If the answer to the first question is yes, and to the second two is no, then how is it that the South African government, thought its parastatal TRANSNET, in an apparent attempt to punch above it’s economic weight and justify its standing in this arrogant acronym (BRICS), would sanction the expansion of the Port of Durban in an effort to make this city the “Gateway to Africa”, if that means the displacement (forced removal) of 6000 South African citizens, the destruction of a series of natural African eco-systems, an increase in the already rampant and chart topping pollution of the Durban South Basin, and the undermining of a local manufacturing market that employs thousands?

“It’s just another power BLOC / fokkol change / 99% playing in a 1% game…”

When the Occupy movement grabbed the worlds attention in 2011, when they moved to shut-down Wall Street in New York, when they camped outside St Pauls in London, inspiring multiple synonymous movements around the world to take up fresh arms, the common paradigm was of a world where 99% of the population worked and in many cases slaved for the benefit of the 1% few.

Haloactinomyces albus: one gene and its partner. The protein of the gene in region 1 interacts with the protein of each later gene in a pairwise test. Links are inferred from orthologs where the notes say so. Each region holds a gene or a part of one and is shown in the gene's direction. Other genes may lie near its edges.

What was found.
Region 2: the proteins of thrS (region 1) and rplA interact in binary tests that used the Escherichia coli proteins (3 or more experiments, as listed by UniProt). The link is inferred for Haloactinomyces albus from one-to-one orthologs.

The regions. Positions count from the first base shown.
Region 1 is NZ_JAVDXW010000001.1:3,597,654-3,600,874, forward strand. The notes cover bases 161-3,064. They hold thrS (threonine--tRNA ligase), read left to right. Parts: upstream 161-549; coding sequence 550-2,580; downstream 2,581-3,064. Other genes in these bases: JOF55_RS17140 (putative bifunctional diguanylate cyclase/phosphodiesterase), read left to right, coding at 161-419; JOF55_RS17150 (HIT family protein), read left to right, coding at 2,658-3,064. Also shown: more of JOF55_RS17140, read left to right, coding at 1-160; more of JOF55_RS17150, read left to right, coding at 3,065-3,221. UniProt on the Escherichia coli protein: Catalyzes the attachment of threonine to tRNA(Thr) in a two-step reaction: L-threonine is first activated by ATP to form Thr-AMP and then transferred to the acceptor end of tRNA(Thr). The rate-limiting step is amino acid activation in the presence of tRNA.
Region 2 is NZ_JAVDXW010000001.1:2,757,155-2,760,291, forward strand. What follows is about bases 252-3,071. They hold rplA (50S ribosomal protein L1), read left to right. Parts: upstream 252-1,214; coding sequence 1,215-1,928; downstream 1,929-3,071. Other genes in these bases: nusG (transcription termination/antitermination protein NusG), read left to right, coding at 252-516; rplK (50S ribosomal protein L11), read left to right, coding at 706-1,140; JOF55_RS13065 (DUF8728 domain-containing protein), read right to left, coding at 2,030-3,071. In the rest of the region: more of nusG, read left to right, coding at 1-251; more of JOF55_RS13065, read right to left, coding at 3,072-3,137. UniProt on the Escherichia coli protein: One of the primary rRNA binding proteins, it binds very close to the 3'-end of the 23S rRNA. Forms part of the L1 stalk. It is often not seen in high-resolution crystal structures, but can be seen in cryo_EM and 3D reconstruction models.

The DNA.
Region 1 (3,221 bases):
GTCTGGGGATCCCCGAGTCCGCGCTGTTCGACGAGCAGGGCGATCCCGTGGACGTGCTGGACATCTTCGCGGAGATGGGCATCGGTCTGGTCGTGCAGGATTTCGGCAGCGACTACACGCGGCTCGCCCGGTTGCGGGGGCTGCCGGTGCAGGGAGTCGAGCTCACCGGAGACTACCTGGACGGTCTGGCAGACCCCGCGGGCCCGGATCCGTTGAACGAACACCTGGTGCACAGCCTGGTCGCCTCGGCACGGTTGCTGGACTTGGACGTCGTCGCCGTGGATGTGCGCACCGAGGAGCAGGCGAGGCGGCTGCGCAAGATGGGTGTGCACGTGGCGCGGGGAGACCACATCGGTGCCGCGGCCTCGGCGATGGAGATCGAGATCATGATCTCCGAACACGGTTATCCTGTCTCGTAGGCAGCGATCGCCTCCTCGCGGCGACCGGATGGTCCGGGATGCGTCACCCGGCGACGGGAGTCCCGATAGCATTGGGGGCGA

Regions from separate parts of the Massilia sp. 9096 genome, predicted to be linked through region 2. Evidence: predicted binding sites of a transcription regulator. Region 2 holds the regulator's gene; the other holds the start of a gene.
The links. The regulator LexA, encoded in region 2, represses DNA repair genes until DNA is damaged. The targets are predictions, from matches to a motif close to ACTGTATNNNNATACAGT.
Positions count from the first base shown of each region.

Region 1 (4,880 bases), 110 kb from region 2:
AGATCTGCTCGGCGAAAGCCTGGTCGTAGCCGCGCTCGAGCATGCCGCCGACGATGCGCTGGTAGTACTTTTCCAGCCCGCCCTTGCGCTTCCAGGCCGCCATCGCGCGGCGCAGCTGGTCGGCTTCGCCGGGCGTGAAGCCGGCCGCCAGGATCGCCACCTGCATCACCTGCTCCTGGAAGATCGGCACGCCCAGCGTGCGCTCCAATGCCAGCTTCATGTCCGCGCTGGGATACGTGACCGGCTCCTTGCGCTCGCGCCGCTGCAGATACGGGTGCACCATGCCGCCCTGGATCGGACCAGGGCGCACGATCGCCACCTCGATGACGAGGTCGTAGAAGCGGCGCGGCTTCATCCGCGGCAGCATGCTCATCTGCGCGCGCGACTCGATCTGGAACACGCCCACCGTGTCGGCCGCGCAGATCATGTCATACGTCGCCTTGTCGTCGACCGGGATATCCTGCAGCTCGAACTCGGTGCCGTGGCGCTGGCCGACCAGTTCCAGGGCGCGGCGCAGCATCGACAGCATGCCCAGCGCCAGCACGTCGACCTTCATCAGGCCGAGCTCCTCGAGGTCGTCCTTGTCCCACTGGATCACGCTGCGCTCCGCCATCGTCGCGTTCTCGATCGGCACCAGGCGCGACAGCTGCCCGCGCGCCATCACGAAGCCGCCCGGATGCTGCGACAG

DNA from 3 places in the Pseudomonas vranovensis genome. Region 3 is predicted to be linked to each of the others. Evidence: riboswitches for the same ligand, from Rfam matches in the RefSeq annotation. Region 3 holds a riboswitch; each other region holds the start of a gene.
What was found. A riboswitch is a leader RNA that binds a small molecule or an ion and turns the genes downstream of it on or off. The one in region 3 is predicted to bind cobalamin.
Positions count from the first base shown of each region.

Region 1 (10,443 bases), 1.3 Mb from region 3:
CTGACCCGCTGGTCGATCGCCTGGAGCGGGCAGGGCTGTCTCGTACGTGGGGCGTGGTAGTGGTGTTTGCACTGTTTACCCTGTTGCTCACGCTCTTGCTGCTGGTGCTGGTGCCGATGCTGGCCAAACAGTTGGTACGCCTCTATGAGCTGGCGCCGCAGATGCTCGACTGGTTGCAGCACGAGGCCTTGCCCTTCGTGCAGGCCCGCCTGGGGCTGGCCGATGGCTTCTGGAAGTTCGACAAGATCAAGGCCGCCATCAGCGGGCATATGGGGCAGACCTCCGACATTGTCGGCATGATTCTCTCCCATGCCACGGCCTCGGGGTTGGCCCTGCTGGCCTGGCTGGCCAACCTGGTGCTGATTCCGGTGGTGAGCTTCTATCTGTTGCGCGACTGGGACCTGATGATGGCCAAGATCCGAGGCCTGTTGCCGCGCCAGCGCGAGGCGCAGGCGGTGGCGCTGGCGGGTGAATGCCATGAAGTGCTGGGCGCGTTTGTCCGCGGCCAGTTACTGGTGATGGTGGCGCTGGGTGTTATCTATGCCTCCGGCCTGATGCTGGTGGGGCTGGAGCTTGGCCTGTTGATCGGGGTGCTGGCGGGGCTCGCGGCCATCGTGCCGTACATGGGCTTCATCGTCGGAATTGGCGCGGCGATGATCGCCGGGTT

BRICS has set itself up as a clear case of the operation of the mechanics of maintaining this absurdly weighted percentage paradigm. While the biggest ‘players’ in this game, the leaders and ministers of these countries who are in control of ‘international cooperation’ (foreign policy) together with their private capital counterparts, continue to meet to discuss the easiest ways to ensure the quickest and most effortless profits, the people on the ground that will be directly affected by any moves made “on their behalf” are consistently excluded from this policy making process.

Unless of course they decide to find alternative routes to reminding those at the top that the foundations tend to crack, that the base starts to get shaky, when the people decide that movement is necessary.

Once again, Durban plays host to just such a social civil society movement: The South Durban Environmental Alliance . This movement, that is built from below by real “human bricks”, while operating in protest to the Port of Durban expansion, is in effect operating in protest of ANY type of traditional top-down political play that seeks to make pawns of a people while the Kings breathe easy.

This meeting took place today. Don’t worry if you missed it. It won’t be the last, not by a long shot.

BRICS from below Durban action

[Follow @BricsFromBelow to link with a growing movement of eThekwini communities mobilizing against this juggernaut]